I didn't grow up going to art museums, and I remember when I did see art, it was just never reflective of me. I love that today, and particularly in your work, these little Black kids are going to grow up and completely see themselves.
Yes, I love when the kiddos interact with the art! I was able to see that in-person during the Pandemic. I had a soft opening at the François Ghebaly Gallery in L.A., and the kiddos came through. I wouldn't let anyone else touch the pieces, but if they wanted to touch the paintings… I didn’t see a thing!
I love when they interact with the work. It means a lot to me when they can see themselves that way and realize they can be anything they want to be. You can be an artist, you can be the person in this photo that looks really cool. That’s really reassuring.
I imagine that our readers may want to hear a little bit more about your choice to not paint faces. I'm wondering if you would share more about that?
Of course! So, I went to the Perpich Center for Arts Education in Minnesota. It’s a high school for the performing arts, and they had all these different programs, from the visual arts to theater. In my junior year, we studied all the different kinds of mediums in visual arts, and in twelfth grade, you got to choose what you wanted to focus on. I chose the drawing and sculpture course, but I found myself not knowing how to use this medium. I didn't have access to oil paint and it was super expensive.
A guest studio teacher, Megan Rye, came into the classroom and said, “We're doing 30 paintings for the next three weeks.” We were like, are you nuts?! She meant these little five by seven paintings. They were for a benefit for the houseless community here in the Twin Cities, to be sold at $30 a piece. It would help a person stay in the shelter for the night and get them their necessities, and to feed them. That meant a lot to me, and it still does. I'm currently a part of the Art4Shelter committee, and we're still doing this thing.
So, at that point, I still didn't know how to paint faces. I wanted to—so bad! I could execute and draw very realistically with charcoal and graphite. But then when it came to a new medium I'd never used before… ya know, I didn't know how to clean my brushes. The colors were muddy…
There were about 12 students in that class, and every week we would put up our 10 paintings and speak about them. We were so good to each other! So kind! We would never tear each other apart, ever. But one of the class critiques—I think one of the first ones that I had were from Megan Rye and Karen Monson, who were our studio arts teachers at the time. They really enjoyed my work and Megan was like, “Continue to do this thing, it's uniquely you. It's beautiful. Even if it doesn’t have features, there’s something very angelic and refreshing about it.”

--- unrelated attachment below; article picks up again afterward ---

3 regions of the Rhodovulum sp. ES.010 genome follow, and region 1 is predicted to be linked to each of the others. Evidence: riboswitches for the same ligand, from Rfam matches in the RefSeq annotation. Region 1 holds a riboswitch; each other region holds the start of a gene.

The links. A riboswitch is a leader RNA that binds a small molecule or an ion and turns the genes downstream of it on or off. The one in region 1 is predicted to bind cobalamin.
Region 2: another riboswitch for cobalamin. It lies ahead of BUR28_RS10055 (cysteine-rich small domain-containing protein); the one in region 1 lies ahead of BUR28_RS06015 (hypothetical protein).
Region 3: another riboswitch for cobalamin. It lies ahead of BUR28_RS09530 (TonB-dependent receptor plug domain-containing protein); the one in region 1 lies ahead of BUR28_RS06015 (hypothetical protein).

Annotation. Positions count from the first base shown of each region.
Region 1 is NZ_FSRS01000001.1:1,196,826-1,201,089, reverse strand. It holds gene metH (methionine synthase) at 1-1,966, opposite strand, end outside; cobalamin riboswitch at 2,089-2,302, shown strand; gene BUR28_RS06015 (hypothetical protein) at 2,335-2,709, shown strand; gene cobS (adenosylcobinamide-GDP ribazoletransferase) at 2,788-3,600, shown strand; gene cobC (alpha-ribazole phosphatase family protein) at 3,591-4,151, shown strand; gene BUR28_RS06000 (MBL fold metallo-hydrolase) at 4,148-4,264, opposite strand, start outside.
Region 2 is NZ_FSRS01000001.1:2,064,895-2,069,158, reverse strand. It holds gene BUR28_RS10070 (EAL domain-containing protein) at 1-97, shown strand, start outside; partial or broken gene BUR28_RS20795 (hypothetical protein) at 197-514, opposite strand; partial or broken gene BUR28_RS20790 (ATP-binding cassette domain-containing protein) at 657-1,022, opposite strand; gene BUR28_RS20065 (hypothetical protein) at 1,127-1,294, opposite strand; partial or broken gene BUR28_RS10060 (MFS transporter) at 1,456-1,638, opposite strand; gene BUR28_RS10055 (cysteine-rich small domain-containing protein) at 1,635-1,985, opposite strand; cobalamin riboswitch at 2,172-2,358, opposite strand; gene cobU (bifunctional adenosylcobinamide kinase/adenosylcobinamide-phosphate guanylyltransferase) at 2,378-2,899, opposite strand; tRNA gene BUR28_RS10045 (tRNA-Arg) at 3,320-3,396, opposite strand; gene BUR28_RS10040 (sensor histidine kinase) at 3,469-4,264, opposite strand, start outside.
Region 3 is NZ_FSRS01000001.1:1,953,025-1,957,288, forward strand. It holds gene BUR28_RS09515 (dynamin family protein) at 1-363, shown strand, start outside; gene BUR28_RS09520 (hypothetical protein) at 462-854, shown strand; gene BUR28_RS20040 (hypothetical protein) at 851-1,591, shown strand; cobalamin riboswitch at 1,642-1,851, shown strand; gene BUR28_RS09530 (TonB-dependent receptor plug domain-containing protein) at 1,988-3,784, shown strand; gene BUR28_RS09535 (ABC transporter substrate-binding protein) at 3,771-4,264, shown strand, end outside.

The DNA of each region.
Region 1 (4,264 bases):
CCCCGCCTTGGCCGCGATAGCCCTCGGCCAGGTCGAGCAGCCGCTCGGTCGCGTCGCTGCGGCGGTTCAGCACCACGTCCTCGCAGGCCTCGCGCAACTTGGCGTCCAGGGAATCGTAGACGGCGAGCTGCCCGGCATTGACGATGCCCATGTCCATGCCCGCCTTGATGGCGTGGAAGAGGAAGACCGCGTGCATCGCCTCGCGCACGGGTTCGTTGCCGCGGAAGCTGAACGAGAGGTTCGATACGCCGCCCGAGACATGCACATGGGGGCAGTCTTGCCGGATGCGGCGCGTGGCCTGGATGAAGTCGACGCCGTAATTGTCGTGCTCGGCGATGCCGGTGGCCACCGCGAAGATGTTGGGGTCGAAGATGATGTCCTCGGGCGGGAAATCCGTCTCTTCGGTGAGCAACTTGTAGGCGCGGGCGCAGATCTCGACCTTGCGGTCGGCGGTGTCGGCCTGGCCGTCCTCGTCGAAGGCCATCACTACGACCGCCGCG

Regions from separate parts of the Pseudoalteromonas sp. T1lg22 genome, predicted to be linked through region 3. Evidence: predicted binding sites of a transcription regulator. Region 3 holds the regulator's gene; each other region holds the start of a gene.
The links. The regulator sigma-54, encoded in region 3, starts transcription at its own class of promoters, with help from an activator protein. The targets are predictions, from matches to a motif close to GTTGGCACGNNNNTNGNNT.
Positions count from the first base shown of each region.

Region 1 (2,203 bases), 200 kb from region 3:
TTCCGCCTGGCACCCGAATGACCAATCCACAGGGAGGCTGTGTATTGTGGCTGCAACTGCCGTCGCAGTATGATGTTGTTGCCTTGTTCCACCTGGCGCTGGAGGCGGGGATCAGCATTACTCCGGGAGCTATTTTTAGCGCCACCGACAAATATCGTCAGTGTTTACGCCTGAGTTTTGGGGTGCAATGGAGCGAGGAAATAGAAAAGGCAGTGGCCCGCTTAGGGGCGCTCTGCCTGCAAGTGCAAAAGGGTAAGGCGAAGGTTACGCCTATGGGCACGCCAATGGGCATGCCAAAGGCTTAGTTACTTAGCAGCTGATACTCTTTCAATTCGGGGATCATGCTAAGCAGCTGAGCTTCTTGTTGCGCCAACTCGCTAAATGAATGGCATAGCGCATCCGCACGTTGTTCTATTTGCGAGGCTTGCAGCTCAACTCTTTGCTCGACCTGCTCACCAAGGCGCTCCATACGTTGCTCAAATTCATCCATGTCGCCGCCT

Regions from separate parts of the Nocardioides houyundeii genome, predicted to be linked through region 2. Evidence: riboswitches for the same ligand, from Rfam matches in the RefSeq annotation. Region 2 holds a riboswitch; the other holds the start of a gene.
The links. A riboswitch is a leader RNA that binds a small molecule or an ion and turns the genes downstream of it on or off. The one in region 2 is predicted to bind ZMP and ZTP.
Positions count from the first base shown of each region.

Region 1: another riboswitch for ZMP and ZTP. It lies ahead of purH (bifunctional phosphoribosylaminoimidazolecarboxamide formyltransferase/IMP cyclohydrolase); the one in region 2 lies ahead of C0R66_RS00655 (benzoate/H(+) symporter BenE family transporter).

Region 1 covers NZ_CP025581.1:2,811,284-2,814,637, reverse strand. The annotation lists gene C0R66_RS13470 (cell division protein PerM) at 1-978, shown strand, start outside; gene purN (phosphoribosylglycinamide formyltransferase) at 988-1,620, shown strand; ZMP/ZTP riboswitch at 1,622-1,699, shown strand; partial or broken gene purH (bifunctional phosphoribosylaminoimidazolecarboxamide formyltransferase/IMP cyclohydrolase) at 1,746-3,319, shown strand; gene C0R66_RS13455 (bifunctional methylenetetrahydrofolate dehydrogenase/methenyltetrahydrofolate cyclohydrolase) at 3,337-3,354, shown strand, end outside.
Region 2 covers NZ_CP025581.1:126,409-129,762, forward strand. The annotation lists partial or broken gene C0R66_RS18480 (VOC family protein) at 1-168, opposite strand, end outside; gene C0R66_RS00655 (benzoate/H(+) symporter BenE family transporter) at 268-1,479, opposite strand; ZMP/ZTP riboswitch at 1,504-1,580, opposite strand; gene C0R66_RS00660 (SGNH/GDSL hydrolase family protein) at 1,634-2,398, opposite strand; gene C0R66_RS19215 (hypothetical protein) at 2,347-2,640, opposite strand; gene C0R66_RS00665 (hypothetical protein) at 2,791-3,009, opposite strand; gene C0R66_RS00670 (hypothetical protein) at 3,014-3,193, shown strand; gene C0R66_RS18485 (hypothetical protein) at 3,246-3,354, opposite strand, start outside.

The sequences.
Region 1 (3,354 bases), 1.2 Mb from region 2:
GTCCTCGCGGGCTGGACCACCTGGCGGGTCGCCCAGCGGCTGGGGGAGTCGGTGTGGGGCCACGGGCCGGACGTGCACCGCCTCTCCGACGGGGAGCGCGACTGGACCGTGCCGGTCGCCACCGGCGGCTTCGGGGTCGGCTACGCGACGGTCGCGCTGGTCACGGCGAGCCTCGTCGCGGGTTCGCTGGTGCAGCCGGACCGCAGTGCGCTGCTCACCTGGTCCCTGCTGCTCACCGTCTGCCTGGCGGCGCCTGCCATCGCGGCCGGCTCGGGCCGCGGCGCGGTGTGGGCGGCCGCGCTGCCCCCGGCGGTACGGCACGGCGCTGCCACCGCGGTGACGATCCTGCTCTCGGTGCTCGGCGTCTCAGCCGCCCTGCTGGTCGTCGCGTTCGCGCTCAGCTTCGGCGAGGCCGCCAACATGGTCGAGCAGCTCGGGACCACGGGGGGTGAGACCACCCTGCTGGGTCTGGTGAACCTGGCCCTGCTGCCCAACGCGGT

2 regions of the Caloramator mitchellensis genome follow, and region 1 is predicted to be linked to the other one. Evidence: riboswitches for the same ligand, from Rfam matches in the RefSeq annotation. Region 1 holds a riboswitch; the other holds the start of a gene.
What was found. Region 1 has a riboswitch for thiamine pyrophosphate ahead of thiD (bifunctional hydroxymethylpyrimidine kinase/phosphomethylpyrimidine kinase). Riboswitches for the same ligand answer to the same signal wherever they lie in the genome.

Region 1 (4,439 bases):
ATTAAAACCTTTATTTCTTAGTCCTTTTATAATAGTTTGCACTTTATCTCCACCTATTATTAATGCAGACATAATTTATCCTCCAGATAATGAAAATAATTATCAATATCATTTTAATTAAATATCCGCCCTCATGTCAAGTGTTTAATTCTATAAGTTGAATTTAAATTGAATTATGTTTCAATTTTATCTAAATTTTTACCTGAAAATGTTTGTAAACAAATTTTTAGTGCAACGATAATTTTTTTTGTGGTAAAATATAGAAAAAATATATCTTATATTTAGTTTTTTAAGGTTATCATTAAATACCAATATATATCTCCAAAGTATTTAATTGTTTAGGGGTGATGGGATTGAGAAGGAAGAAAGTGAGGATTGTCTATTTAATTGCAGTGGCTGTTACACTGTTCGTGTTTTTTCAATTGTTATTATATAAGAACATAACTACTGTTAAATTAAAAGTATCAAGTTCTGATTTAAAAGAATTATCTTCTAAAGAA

I was dang near about to cry in class! I was not confident in the work at all, because I wanted to paint realistically like my peers. You know, I wanted to be able to paint what was from a photograph and I simply couldn't. And so, to hear those words in that time was super meaningful, and they stuck with me. And so I always give my thanks to Karen and Megan for instilling that confidence in me, and I could carry on. I don't know what I would be doing today if I didn't attend the Perpich Center, or if I didn't hear those words from those two women. They believed in me when I didn't believe in myself, and I'm super glad that I had them—and I still have them!
That's so dope! It's really interesting that it was kind of kismet. And that it has this “turn a weakness into a strength” vibe. But it's not even a weakness, it’s just honing in on what makes you, you! I'm very into the universe and that it knows what's best for us before we do. And because you paint in this very specific way, it enables even more people to envision themselves in your work.
Yes! And I didn’t realize that until folks started really interacting with it. Folks would gravitate towards it and say, like, “Oh my gosh, this looks like my granddaughter! This looks like my dad!” It's really good that the community can share such language… that unknown language that I created between the viewer and the artist. I didn't know I could do that.
Your paintings look so much like ’80s and ’90s portrait studio photos. Is that what they are?
Yes, that’s exactly right! Okay, so my grandpa, his name is Steven Smith, and he’s a photographer. He loves his family and he loves the work that he does, so he’s always bringing his camera with him. So, back in the day, he used to work at… I think it was a 24-Hour Photo or something like that. When he was out taking his pictures, he was getting them developed the same day, so we have countless albums that we share with each other. He'll bring something to me and say, “I got a new one for you!” and I'm like, “We got fresh material... Let's go!”
So, yeah, there's photos from Polaroid to long film pieces. My grandpa still has all of the negatives from his original photos. He’s provided so much material over the years. Because of his passion…. because of his eye… because of wanting to capture that moment, even if people are never ready for that photograph, he's always snapping. I'm so thankful that he was a creator, and still is a creator, and has that specific eye. We call him Pop Pop. Or Pop Pop Chicken Foot, and he’s such a goofy goober! I don't know what I would be painting if I didn't have those people behind the cameras on my mom's side, and my dad's side. But a lot of my paintings are based off of photography that he's done over the years.
I'm sure he must be so proud! Because it's not just, I'm watching my baby girl grow up and become this incredible artist, but that she's finding her inspiration because of MY own work.
Yeah, he's so happy. He definitely expresses to me that he feels blessed and he's thankful that we're able to have this kind of lifelong collaboration. I'm super thankful for that.
I get asked a lot like, “Are there any other painters in your family?” And I'm, like, no, but we have a quilter... My great grandmother was a quilter. My grandpa was a photographer. My great grandmother and her children were all crocheters. So we’re all very tactile. Yeah, and my dad’s a barber, so he's got the eye for detail. Sometimes I find myself holding a paintbrush like clippers. It's just really funny. I'll be doing the lineup.
In my head I'm singing the Sly song, “It's a family affair.” So much creativity in your genes.
Ha ha, yes!